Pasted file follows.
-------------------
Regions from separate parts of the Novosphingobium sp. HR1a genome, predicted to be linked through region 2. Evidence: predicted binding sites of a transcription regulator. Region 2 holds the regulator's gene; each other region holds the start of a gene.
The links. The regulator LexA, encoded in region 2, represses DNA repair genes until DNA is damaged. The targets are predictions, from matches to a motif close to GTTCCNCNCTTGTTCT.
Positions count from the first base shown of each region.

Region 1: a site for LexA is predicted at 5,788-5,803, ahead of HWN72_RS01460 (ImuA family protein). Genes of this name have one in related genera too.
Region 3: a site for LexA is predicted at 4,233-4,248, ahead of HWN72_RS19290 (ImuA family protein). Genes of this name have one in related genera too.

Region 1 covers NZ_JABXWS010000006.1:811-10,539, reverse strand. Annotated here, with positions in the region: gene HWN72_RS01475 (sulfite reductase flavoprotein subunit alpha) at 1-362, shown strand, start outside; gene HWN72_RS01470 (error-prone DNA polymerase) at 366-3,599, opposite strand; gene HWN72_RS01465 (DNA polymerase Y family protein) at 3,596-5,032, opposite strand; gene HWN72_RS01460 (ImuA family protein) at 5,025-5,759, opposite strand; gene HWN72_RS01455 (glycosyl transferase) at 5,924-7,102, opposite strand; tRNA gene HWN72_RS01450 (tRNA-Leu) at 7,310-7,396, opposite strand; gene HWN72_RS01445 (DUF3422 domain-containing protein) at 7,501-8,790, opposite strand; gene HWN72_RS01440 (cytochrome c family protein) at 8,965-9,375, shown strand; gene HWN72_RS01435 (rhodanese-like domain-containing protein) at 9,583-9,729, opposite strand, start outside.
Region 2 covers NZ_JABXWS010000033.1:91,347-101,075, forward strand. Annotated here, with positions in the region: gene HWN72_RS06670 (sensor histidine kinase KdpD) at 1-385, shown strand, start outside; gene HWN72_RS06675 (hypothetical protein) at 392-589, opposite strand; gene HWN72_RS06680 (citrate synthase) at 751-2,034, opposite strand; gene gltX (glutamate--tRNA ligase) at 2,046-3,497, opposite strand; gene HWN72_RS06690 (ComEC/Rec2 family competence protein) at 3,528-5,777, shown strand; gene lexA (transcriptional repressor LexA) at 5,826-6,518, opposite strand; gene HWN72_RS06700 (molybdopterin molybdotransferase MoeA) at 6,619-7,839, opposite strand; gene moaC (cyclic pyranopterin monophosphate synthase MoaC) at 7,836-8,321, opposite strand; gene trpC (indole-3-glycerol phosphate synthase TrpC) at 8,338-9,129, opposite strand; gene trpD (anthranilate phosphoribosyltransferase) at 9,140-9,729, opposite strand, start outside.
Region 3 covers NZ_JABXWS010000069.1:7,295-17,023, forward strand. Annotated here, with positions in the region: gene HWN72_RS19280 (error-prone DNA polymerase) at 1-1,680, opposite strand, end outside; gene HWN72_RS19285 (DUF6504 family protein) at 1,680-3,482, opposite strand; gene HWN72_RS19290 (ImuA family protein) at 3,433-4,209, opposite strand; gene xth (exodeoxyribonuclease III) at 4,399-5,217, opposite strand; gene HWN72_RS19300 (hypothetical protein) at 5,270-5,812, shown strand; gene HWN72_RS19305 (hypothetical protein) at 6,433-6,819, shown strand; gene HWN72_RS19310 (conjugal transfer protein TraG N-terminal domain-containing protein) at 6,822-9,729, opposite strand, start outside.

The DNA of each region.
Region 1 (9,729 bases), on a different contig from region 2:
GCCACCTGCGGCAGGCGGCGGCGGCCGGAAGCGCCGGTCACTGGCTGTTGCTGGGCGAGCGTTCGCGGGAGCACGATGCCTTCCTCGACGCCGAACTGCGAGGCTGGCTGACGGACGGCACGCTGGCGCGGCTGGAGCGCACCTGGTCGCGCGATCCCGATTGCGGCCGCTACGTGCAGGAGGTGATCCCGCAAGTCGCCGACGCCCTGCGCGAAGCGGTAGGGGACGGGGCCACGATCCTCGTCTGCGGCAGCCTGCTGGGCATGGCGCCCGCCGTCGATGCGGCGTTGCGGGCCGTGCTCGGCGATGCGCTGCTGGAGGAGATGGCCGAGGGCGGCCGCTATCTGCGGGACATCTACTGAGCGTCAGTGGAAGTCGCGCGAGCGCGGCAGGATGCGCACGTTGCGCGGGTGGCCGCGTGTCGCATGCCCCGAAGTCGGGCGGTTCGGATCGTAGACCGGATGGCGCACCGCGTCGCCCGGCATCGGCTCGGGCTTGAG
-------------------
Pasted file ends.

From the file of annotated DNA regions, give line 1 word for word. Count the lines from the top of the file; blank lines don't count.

Regions from separate parts of the Novosphingobium sp. HR1a genome, predicted to be linked through region 2. Evidence: predicted binding sites of a transcription regulator. Region 2 holds the regulator's gene; each other region holds the start of a gene.